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The western media turned a few burnt out cars into “streets lined with burnt out cars”!

We kept ourselves safe and out of harm's way throughout all of this, but one bright spot was a phone call we received from the Australian Consulate in Beijing. They just rang to check we were OK. We thought it was a good service and well worth the effort of filling in the on-line registration form to let them know our rough itinerary.

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We were not sure what the locals made of these dramatic events but there did not seem to be the level of discussion and self examination that accompanied, for example, the Cronulla Riots in Sydney two years ago. Considering five people died, we were surprised that the events were off the TV and out of the papers after 24 hours.

Throughout this time we got some reasonable intelligence on the road conditions for bikes in the areas in which we were interested and confirmed that the route we planned was possible two up on our heavy bike. What we couldn't confirm was that the Russians would let us back in through the remote border post we were considering. This posed a significant problem as we would not have the time to retrace our route if we were unable to get through.

After the bad experiences we have had at every turn with Russian bureaucracy, we reasoned it might be better to reenter Russia through the main crossing. This would short-change our Mongolian side-trip, but getting Elephant stuck in Mongolia didn't seem like a good idea either. While all of this was going on, the skies opened and we had two days of torrential rain turning the city to mud.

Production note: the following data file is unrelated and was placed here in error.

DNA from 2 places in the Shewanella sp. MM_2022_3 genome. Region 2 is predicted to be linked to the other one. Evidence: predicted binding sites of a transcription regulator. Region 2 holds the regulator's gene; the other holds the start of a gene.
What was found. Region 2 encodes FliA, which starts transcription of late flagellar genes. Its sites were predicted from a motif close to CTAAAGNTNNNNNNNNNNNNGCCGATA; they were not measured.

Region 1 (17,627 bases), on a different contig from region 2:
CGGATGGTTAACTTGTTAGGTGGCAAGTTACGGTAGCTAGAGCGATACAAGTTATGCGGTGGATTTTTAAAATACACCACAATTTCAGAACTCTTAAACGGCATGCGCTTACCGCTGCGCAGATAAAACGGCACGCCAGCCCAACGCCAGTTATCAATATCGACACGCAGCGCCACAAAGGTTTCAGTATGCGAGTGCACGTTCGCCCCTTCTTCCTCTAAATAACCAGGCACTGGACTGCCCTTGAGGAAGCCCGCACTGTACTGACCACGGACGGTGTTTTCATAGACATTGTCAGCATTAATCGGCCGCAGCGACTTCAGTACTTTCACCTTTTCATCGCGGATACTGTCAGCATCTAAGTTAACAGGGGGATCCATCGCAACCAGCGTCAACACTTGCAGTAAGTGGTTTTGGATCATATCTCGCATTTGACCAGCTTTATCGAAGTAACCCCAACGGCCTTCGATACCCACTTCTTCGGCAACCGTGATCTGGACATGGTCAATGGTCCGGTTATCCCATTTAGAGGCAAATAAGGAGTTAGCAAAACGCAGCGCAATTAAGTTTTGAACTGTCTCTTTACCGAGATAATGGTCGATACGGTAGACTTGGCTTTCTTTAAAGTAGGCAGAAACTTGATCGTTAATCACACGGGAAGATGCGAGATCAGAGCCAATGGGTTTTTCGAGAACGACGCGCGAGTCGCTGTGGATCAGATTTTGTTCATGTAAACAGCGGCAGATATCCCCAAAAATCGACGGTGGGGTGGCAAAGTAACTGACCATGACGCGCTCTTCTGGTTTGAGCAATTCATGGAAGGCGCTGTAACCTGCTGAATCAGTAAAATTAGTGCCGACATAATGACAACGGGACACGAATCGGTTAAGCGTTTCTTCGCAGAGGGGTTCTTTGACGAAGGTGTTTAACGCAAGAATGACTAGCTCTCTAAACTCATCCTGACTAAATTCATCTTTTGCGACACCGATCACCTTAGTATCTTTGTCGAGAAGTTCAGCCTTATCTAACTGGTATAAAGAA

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Even within the city, many people live in a Ger. With a stove in the middle and well insulated with thick felt, they allow the seasonally nomadic herdsmen to follow the grass. I loved this one because of the satellite disc outside.

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Horses grazing on the steppe is a classic Mongolian image. With a large percentage of the population still engaged in nomadic grazing, horses are still central to Mongolian life.

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Mongolian cowboys. Heavy grazing during the short growing season ensures that the landscape remains barren and trees in short supply.

In the end, it was the state of emergency that did for Mongolia. Two more days without a cold beer was just out of the question. Elephant was packed and pointed back up the road towards Russia. By mid-afternoon we were though the frontier and enjoying a late lunch of cabbage soup. Yum! You don't know how lucky you are boys. Back in the....

Posted by Mike Hannan at July 06, 2008 04:41 AM GMT